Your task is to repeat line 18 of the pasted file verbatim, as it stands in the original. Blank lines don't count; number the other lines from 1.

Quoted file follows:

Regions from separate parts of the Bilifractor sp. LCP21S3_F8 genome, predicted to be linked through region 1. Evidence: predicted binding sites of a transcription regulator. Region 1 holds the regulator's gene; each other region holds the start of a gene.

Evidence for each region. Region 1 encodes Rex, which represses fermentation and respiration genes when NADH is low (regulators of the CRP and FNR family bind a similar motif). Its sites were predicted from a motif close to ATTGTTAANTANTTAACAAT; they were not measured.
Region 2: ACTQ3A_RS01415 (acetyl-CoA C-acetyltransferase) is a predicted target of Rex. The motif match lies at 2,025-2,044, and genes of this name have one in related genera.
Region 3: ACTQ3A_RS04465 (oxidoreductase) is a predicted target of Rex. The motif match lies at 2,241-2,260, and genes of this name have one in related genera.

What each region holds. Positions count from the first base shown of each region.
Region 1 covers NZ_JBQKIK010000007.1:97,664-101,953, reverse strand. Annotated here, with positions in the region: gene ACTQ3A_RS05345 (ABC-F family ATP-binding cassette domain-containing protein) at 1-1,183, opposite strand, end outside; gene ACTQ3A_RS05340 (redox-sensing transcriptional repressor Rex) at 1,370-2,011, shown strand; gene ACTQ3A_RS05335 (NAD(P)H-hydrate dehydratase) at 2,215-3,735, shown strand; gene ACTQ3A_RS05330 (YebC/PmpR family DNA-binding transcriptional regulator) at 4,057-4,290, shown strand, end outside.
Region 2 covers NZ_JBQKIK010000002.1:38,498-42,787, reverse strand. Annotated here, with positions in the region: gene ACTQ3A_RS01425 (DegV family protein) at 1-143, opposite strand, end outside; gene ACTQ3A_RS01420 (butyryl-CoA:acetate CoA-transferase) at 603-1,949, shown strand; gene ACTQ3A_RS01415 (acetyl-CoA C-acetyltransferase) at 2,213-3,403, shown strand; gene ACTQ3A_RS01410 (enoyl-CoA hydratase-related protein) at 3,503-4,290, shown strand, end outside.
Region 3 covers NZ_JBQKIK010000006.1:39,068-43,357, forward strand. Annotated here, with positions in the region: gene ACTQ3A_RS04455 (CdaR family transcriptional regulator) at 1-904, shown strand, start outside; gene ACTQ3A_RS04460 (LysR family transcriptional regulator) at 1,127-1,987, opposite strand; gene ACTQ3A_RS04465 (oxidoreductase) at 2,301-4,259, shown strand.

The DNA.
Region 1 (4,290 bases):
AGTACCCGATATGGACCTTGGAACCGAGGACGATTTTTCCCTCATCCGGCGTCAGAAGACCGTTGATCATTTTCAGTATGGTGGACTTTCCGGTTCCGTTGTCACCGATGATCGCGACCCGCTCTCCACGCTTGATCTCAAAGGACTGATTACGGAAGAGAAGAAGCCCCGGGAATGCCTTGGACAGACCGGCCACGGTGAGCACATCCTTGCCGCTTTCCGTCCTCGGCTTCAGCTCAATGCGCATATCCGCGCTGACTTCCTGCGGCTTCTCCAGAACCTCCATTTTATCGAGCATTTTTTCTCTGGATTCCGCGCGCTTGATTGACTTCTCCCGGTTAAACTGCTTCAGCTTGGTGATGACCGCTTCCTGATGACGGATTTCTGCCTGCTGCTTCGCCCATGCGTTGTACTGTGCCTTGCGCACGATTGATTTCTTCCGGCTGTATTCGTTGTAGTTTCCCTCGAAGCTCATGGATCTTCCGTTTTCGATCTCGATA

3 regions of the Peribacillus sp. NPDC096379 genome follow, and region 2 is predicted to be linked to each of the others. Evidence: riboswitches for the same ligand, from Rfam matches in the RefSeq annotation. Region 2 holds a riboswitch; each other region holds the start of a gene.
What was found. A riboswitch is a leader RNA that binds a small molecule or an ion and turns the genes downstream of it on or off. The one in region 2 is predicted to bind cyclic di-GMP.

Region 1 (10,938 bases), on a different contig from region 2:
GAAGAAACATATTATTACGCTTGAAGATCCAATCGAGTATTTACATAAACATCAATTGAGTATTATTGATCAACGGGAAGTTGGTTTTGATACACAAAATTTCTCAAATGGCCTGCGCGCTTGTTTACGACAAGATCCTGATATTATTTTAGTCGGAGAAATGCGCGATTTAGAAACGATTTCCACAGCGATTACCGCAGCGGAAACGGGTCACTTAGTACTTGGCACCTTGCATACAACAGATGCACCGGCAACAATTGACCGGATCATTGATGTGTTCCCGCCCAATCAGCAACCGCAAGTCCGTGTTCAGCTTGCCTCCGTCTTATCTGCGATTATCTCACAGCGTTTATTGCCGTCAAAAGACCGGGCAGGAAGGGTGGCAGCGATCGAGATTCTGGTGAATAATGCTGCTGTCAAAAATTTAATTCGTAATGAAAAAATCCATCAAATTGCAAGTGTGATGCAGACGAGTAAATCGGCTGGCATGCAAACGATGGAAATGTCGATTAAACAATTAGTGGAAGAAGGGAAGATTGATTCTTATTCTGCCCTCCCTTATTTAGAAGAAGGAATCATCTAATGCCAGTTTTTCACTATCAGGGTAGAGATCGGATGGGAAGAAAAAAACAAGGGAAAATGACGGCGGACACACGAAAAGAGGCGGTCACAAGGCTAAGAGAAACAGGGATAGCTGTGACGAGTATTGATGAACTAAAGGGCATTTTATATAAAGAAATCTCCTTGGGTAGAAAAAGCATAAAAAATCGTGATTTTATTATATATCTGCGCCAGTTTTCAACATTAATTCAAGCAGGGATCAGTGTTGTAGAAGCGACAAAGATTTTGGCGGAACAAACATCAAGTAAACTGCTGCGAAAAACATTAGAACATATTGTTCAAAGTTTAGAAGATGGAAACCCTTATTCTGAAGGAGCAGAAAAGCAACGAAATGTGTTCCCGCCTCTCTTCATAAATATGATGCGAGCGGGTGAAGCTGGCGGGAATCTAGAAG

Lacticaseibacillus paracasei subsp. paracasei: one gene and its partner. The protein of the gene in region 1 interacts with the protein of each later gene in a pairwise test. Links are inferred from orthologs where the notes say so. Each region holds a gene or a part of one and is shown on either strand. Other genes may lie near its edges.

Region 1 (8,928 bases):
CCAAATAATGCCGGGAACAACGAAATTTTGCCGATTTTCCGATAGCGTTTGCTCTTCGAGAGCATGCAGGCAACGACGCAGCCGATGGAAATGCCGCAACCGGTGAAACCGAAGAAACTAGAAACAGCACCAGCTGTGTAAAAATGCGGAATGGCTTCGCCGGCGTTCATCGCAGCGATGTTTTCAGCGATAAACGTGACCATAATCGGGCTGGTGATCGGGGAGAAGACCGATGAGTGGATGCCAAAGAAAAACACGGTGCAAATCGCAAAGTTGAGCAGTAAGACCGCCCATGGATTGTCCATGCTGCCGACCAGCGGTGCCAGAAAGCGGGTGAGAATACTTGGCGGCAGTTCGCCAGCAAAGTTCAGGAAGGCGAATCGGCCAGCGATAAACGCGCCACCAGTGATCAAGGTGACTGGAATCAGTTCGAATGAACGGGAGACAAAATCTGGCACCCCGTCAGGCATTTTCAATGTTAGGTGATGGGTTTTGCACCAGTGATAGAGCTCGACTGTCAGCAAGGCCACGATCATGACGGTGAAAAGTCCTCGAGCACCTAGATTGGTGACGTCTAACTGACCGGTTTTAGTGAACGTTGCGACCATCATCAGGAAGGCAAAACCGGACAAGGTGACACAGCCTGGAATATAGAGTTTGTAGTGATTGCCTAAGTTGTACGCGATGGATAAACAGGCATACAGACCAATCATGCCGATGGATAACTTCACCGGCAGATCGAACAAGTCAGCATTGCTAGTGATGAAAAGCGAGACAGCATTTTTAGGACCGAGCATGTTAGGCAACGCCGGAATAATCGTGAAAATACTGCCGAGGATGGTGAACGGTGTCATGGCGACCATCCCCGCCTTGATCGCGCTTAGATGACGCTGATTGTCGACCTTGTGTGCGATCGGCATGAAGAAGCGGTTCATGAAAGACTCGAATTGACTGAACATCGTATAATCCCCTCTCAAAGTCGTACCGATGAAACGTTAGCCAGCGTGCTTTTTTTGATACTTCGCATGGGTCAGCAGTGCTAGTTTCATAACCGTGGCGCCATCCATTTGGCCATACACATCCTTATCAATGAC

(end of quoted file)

CCAAATAATGCCGGGAACAACGAAATTTTGCCGATTTTCCGATAGCGTTTGCTCTTCGAGAGCATGCAGGCAACGACGCAGCCGATGGAAATGCCGCAACCGGTGAAACCGAAGAAACTAGAAACAGCACCAGCTGTGTAAAAATGCGGAATGGCTTCGCCGGCGTTCATCGCAGCGATGTTTTCAGCGATAAACGTGACCATAATCGGGCTGGTGATCGGGGAGAAGACCGATGAGTGGATGCCAAAGAAAAACACGGTGCAAATCGCAAAGTTGAGCAGTAAGACCGCCCATGGATTGTCCATGCTGCCGACCAGCGGTGCCAGAAAGCGGGTGAGAATACTTGGCGGCAGTTCGCCAGCAAAGTTCAGGAAGGCGAATCGGCCAGCGATAAACGCGCCACCAGTGATCAAGGTGACTGGAATCAGTTCGAATGAACGGGAGACAAAATCTGGCACCCCGTCAGGCATTTTCAATGTTAGGTGATGGGTTTTGCACCAGTGATAGAGCTCGACTGTCAGCAAGGCCACGATCATGACGGTGAAAAGTCCTCGAGCACCTAGATTGGTGACGTCTAACTGACCGGTTTTAGTGAACGTTGCGACCATCATCAGGAAGGCAAAACCGGACAAGGTGACACAGCCTGGAATATAGAGTTTGTAGTGATTGCCTAAGTTGTACGCGATGGATAAACAGGCATACAGACCAATCATGCCGATGGATAACTTCACCGGCAGATCGAACAAGTCAGCATTGCTAGTGATGAAAAGCGAGACAGCATTTTTAGGACCGAGCATGTTAGGCAACGCCGGAATAATCGTGAAAATACTGCCGAGGATGGTGAACGGTGTCATGGCGACCATCCCCGCCTTGATCGCGCTTAGATGACGCTGATTGTCGACCTTGTGTGCGATCGGCATGAAGAAGCGGTTCATGAAAGACTCGAATTGACTGAACATCGTATAATCCCCTCTCAAAGTCGTACCGATGAAACGTTAGCCAGCGTGCTTTTTTTGATACTTCGCATGGGTCAGCAGTGCTAGTTTCATAACCGTGGCGCCATCCATTTGGCCATACACATCCTTATCAATGAC